10 neighbourhoods in Toronto you probably haven't heard of
Toronto is often referred to as a city of neighbourhoods, but I suspect few of us know just how many the city is comprised of. Major neighbourhoods like Leslieville, the Annex, Riverdale, and the Junction tend to draw most of our collective attention, but that obscures sheer variety on offer.
According to the City, there are now 158 neighbourhoods in Toronto. And that's only the official ones. There are also plenty of unofficial micro neighbourhoods that have gained traction in Toronto over the years.
Here are some Toronto 'hoods that you might not have heard of before.
This quirky Toronto neighbourhood is tucked between Poplar Plains and Avenue Rd. just north of Dupont. Residents here declared Rathnelly an independent republic on Canada's centennial celebration in 1967, even electing a queen and air force consisting of helium balloons.
This tiny neighbourhood stretches from Spadina to Bathurst between Dupont and Davenport, and is named after its primary attraction, the Tarragon Theatre.
This unofficial neighbourhood has sprouted up over the last decade as the area immediately surrounding the North York Ikea has become densely populated with condos. The real estate developers initially called the area Park Place, but it never stuck.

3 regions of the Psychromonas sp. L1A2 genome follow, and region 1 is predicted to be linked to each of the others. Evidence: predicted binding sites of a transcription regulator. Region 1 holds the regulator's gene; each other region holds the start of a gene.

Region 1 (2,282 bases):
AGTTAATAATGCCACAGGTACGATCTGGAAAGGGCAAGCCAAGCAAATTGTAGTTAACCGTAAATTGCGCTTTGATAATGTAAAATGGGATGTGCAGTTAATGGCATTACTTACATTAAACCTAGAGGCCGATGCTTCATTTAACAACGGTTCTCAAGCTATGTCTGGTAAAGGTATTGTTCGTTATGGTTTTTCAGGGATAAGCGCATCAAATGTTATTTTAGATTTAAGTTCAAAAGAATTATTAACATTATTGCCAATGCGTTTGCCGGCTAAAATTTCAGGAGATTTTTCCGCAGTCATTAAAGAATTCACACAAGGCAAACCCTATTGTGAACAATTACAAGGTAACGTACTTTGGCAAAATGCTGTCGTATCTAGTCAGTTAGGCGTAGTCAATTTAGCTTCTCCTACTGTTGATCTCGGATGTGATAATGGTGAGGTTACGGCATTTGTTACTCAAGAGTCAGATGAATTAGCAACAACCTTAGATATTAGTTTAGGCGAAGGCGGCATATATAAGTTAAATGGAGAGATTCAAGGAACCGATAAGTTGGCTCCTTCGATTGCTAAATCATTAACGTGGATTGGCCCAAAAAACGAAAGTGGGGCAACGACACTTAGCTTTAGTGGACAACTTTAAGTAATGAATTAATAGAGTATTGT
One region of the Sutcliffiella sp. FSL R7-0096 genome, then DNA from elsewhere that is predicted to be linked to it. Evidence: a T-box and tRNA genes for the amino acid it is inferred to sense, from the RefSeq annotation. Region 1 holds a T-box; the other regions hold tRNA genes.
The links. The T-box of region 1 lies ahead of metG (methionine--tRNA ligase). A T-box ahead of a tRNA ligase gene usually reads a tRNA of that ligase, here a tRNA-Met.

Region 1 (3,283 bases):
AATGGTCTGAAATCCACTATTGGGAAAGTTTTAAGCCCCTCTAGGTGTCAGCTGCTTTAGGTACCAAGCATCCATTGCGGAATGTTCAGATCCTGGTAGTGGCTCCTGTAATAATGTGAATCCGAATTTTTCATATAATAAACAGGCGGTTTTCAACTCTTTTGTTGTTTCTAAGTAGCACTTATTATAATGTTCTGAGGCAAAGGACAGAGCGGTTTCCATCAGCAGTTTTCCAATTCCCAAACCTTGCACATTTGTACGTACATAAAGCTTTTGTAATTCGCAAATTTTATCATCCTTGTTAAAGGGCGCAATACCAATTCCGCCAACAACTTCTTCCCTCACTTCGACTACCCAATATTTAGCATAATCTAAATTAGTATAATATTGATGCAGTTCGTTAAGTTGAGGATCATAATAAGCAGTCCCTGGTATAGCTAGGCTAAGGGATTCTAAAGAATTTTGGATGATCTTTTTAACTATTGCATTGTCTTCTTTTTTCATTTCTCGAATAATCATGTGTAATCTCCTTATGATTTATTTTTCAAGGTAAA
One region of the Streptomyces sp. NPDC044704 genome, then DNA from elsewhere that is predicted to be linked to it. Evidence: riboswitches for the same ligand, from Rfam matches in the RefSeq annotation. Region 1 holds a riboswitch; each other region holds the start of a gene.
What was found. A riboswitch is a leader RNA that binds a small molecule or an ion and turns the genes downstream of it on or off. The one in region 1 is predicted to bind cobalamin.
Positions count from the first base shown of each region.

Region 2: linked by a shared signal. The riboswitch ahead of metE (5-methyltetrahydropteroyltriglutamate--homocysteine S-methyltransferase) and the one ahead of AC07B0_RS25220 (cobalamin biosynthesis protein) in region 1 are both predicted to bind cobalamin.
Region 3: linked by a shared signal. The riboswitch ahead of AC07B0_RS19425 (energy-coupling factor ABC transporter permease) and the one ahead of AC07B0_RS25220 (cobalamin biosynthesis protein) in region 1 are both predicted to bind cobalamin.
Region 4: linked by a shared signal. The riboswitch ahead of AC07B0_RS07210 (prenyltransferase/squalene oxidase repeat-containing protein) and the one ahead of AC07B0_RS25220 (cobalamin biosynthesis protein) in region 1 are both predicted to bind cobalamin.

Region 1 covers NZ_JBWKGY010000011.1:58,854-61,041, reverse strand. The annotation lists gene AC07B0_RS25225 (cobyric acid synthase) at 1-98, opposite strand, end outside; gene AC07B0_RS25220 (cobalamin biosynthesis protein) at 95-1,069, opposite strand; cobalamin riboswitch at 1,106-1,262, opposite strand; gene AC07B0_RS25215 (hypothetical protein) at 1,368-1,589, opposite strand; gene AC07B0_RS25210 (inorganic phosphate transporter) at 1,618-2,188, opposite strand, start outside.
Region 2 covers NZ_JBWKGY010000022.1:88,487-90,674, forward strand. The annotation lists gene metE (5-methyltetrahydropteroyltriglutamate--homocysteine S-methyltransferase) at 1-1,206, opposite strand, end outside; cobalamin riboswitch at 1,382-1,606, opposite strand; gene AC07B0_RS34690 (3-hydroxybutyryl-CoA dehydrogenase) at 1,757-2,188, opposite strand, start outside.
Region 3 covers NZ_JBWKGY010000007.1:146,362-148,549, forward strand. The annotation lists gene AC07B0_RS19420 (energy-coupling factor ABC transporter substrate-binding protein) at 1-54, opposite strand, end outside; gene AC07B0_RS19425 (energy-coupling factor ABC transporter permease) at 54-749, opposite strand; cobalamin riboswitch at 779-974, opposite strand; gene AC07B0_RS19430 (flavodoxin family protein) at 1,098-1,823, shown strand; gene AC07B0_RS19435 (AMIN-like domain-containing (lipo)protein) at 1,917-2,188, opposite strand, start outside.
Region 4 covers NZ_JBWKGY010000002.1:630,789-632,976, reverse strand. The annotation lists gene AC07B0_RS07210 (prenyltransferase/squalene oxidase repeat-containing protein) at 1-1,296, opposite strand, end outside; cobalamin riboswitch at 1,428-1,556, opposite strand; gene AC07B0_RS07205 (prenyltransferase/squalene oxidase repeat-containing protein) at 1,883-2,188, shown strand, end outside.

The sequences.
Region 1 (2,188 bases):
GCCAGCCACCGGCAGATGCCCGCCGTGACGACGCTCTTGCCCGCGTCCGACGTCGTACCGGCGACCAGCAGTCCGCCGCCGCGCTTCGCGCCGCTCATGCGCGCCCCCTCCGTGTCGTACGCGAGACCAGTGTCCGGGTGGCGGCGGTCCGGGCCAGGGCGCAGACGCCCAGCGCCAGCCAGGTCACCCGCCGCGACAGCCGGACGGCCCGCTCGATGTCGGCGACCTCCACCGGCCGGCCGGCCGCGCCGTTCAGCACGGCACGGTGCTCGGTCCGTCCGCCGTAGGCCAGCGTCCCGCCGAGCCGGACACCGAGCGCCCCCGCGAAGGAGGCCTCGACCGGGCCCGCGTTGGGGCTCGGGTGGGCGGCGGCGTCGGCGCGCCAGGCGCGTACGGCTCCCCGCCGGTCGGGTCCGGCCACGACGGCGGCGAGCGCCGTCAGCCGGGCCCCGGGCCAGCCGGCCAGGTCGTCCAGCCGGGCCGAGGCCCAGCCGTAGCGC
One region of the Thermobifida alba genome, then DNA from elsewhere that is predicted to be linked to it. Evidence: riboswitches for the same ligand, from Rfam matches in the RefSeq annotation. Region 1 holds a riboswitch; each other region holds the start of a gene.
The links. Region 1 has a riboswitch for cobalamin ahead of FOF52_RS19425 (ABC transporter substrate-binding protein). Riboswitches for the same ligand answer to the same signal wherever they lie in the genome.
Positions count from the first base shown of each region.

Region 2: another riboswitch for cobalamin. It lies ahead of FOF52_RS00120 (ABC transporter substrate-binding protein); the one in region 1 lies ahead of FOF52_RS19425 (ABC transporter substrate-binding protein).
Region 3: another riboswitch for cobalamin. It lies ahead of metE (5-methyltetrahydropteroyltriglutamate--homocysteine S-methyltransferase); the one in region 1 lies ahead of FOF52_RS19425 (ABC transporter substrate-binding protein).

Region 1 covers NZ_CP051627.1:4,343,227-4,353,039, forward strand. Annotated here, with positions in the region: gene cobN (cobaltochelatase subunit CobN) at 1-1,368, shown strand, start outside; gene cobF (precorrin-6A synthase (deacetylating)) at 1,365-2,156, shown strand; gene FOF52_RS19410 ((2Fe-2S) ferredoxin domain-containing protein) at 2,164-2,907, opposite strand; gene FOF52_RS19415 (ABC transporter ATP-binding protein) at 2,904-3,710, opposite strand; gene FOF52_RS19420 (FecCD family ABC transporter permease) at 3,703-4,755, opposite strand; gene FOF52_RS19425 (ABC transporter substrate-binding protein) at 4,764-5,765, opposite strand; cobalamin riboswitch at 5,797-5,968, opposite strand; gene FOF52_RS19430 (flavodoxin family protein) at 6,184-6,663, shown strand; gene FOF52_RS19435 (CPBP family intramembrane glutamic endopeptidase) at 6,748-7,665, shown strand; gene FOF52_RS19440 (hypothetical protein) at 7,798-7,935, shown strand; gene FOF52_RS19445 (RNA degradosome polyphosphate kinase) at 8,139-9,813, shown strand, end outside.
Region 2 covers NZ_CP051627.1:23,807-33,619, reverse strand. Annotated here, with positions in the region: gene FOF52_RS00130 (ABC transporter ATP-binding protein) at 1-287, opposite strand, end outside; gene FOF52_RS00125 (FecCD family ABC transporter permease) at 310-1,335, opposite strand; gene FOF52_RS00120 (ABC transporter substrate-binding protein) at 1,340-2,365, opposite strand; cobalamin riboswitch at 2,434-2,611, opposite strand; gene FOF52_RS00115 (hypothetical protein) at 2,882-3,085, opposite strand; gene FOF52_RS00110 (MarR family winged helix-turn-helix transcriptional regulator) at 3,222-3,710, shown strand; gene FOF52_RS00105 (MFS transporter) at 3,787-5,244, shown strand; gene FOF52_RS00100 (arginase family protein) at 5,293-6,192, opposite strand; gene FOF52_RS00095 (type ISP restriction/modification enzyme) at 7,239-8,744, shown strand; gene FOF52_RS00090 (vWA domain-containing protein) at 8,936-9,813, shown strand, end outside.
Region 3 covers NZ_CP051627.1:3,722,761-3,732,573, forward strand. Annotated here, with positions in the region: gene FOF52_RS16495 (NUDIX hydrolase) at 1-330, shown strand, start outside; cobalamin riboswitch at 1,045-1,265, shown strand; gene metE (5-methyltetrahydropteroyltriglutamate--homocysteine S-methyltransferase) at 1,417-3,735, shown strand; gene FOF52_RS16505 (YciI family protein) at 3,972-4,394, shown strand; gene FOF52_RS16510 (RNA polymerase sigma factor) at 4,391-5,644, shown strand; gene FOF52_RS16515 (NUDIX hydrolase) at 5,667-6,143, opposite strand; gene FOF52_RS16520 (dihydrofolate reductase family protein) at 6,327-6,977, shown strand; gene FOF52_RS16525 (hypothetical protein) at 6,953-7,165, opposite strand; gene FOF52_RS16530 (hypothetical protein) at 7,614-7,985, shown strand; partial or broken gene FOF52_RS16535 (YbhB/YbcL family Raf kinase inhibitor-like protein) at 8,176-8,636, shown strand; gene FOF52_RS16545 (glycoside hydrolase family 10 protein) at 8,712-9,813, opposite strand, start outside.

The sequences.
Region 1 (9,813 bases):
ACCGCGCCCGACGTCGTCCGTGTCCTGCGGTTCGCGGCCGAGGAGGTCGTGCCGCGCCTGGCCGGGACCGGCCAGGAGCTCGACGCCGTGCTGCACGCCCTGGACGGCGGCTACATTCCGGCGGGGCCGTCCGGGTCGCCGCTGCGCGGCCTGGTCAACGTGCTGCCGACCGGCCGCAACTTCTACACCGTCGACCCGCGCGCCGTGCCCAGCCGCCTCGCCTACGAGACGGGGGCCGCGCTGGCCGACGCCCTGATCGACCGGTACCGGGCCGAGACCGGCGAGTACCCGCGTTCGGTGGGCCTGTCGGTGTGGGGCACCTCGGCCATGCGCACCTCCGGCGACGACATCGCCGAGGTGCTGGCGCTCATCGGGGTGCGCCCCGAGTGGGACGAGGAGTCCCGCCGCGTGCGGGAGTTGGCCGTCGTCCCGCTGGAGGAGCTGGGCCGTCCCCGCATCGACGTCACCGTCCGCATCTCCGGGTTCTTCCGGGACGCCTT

Named after Henry Mulholland, the first settler in the area and eventual premier of Ontario, this neighbourhood can be found southwest of Fairview Mall. It consists mostly of suburban-style housing and a few apartment buildings, but Mulholland's home at 17 Manorpark Court remains a link to the past.
You'll find this neighbourhood just west of Victoria Park between Eglinton and Lawrence. Prior to residential development, it was an apple orchard, and as a consequence, there are still many apple trees found here. This is a classic example of the 1950s planned community.
Don't expect faux vintage houses in this neighbourhood between Jane and Clifford south of the 401. It takes its name from the street that runs through it, the etymology of which likely does reference the state of the road when the area was first developed.
If you turn north after crossing the Bloor Viaduct heading east, you'll arrive in Playter Estates, a micro neighbourhood often lumped in with the Danforth. Named after George Playter, who was given 2,000 acres of land by Lieutenant Governor Simcoe, there were members of the family living here up until 2014.
This is a sub-neighbourhood of Birch Cliff ideally positioned atop the Scarborough Bluffs just to the east of the R.C. Harris Water Treatment Plant. In fact, some would argue that this neighbourhood is rightly part of the Beaches. In any case, it features many beautiful lakeside homes worthy of its bucolic name.
Named after Josue L'Amoreaux (1738â1834), a French Huguenot loyalist who arrived in Toronto in 1816 and settled in the area, this neighbourhood is found on either side of Finch between Victoria Park and Kennedy. A variety of landmarks here still bear the L'Amoreaux name, though the French population is sparse.
The current neighbourhood to the west of Avenue Road and Eglinton dates back to the 1920s and is named after Lord Edmund Allenby (after whom the school also derives its name), but settlement here goes back to the 15th century when the Wyandot had a village in this area.
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